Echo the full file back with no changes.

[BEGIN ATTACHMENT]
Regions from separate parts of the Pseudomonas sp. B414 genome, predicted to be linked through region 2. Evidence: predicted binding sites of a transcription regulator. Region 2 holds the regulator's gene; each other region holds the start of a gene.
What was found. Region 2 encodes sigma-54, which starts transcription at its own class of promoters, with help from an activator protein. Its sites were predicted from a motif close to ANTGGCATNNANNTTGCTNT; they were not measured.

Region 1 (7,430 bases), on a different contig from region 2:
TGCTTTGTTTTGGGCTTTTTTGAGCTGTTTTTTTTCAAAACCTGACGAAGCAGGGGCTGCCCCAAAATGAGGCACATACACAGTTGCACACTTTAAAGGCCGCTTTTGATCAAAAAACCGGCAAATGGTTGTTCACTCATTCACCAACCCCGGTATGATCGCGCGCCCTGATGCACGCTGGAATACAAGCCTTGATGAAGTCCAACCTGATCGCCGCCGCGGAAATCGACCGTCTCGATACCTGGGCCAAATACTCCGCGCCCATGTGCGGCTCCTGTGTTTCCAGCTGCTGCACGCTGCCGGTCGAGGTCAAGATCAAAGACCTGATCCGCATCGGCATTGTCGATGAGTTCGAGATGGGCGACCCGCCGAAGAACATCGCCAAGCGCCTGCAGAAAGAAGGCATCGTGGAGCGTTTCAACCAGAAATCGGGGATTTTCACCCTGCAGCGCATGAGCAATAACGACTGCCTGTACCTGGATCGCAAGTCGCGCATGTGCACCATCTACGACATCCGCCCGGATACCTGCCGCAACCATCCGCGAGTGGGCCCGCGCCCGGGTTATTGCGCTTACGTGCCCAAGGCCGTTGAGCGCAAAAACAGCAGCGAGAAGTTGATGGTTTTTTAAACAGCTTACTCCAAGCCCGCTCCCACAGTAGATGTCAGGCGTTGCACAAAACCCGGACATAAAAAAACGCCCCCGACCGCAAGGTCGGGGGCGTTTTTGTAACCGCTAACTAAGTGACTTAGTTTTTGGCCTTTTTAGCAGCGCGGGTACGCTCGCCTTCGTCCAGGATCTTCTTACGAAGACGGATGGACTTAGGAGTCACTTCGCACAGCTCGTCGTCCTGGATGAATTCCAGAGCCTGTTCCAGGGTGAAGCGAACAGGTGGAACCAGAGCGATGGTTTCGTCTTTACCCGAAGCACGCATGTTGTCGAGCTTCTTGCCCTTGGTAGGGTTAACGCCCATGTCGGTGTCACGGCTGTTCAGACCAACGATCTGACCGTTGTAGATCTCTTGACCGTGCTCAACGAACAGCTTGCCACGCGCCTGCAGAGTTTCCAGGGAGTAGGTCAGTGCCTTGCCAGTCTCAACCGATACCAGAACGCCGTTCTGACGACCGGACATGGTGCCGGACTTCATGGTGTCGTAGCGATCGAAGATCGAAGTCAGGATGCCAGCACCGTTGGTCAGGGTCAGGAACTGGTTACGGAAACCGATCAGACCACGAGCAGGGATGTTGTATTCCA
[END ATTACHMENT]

Regions from separate parts of the Pseudomonas sp. B414 genome, predicted to be linked through region 2. Evidence: predicted binding sites of a transcription regulator. Region 2 holds the regulator's gene; each other region holds the start of a gene.
What was found. Region 2 encodes sigma-54, which starts transcription at its own class of promoters, with help from an activator protein. Its sites were predicted from a motif close to ANTGGCATNNANNTTGCTNT; they were not measured.

Region 1 (7,430 bases), on a different contig from region 2:
TGCTTTGTTTTGGGCTTTTTTGAGCTGTTTTTTTTCAAAACCTGACGAAGCAGGGGCTGCCCCAAAATGAGGCACATACACAGTTGCACACTTTAAAGGCCGCTTTTGATCAAAAAACCGGCAAATGGTTGTTCACTCATTCACCAACCCCGGTATGATCGCGCGCCCTGATGCACGCTGGAATACAAGCCTTGATGAAGTCCAACCTGATCGCCGCCGCGGAAATCGACCGTCTCGATACCTGGGCCAAATACTCCGCGCCCATGTGCGGCTCCTGTGTTTCCAGCTGCTGCACGCTGCCGGTCGAGGTCAAGATCAAAGACCTGATCCGCATCGGCATTGTCGATGAGTTCGAGATGGGCGACCCGCCGAAGAACATCGCCAAGCGCCTGCAGAAAGAAGGCATCGTGGAGCGTTTCAACCAGAAATCGGGGATTTTCACCCTGCAGCGCATGAGCAATAACGACTGCCTGTACCTGGATCGCAAGTCGCGCATGTGCACCATCTACGACATCCGCCCGGATACCTGCCGCAACCATCCGCGAGTGGGCCCGCGCCCGGGTTATTGCGCTTACGTGCCCAAGGCCGTTGAGCGCAAAAACAGCAGCGAGAAGTTGATGGTTTTTTAAACAGCTTACTCCAAGCCCGCTCCCACAGTAGATGTCAGGCGTTGCACAAAACCCGGACATAAAAAAACGCCCCCGACCGCAAGGTCGGGGGCGTTTTTGTAACCGCTAACTAAGTGACTTAGTTTTTGGCCTTTTTAGCAGCGCGGGTACGCTCGCCTTCGTCCAGGATCTTCTTACGAAGACGGATGGACTTAGGAGTCACTTCGCACAGCTCGTCGTCCTGGATGAATTCCAGAGCCTGTTCCAGGGTGAAGCGAACAGGTGGAACCAGAGCGATGGTTTCGTCTTTACCCGAAGCACGCATGTTGTCGAGCTTCTTGCCCTTGGTAGGGTTAACGCCCATGTCGGTGTCACGGCTGTTCAGACCAACGATCTGACCGTTGTAGATCTCTTGACCGTGCTCAACGAACAGCTTGCCACGCGCCTGCAGAGTTTCCAGGGAGTAGGTCAGTGCCTTGCCAGTCTCAACCGATACCAGAACGCCGTTCTGACGACCGGACATGGTGCCGGACTTCATGGTGTCGTAGCGATCGAAGATCGAAGTCAGGATGCCAGCACCGTTGGTCAGGGTCAGGAACTGGTTACGGAAACCGATCAGACCACGAGCAGGGATGTTGTATTCCA